Utah bans most abortions after 18 weeks

Salt Lake City, Utah, Mar 27, 2019 / 12:29 pm (CNA).- Utah governor Gary Herbert signed a new law this week to prohibit most abortions after 18 weeks of pregnancy.

The “Cherish Act,” signed into law March 26, is expected to take effect in May.

The law, sponsored by Rep. Cheryl Acton of Salt Lake City, includes exceptions to allow abortions for pregnancies resulting from rape and incest; or if a doctor determines that the fetus is not viable or has a lethal defect; or if there is “a serious risk of substantial and irreversible impairment of a major bodily function of the woman on whom the abortion is performed.”

Several pro-abortion organizations, including the American Civil Liberties Union and Planned Parenthood, have already announced their intention to challenge the new law in court, calling it unconstitutional.

Herbert also signed a law late last week banning abortions done solely due to a prenatal Down syndrome diagnosis. Similar laws have been struck down in the past in several other states. In anticipation of a legal challenge, the Utah law will only go into effect if a similar law is upheld in court elsewhere, the Associated Press reports.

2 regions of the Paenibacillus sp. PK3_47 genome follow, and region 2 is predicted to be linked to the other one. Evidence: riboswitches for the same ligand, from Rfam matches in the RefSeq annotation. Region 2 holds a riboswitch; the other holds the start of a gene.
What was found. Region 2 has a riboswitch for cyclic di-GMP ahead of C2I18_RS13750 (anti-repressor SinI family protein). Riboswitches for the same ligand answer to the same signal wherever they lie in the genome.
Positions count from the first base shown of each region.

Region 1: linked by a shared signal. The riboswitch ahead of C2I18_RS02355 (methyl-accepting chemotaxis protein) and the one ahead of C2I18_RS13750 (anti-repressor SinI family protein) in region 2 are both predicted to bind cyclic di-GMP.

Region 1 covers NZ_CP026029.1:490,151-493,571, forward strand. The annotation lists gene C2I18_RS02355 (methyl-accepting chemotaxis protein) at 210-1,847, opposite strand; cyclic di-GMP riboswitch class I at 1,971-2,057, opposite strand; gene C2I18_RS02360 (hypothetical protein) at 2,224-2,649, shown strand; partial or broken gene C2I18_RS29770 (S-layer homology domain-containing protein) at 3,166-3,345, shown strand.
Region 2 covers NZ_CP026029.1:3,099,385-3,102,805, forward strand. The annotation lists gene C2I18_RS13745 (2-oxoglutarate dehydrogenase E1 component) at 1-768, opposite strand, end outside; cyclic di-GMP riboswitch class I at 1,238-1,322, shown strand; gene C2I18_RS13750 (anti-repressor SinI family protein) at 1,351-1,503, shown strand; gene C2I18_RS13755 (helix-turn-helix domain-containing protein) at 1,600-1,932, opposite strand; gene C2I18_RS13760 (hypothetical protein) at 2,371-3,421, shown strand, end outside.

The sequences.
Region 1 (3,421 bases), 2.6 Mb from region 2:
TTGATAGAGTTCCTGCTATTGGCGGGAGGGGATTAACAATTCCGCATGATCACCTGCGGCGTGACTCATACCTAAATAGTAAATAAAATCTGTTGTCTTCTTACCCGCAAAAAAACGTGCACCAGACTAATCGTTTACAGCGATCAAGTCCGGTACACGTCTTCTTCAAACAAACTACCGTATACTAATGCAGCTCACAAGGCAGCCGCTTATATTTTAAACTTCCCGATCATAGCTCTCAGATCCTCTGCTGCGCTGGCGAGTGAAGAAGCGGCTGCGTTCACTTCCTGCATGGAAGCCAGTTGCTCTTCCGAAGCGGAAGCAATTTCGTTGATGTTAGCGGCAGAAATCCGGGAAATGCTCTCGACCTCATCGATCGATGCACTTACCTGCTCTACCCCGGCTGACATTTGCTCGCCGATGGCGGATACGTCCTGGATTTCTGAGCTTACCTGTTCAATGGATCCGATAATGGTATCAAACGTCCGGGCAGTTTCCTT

Utah currently has a 72-hour waiting period for abortions and had previously passed legislation to ban abortions after fetal viability, around 22 weeks of pregnancy.

Susan B. Anthony List, a national group that advocates for pro-life laws and elected officials, praised the Utah lawmakers’ efforts.

“We thank Governor Herbert and state lawmakers for making bold strides to protect unborn children and their mothers,” said SBA List President Marjorie Dannenfelser in a March 27 statement.

“In Utah and around the country, momentum is growing to humanize our extreme abortion laws, which currently allow abortion on demand through birth and even beyond. Science and compassion are on the same side in this endeavor,” she said.

Arkansas Governor Asa Hutchinson signed a similar 18-week abortion ban into law March 15.

Several other states, including Tennessee and Georgia, are pursuing legislation to ban abortions after a fetal heatbeat can be detected; Mississippi governor Phil Bryan signed a “heartbeat bill” into law last week. Judges have already blocked similar laws from going into effect in Kentucky and Iowa.

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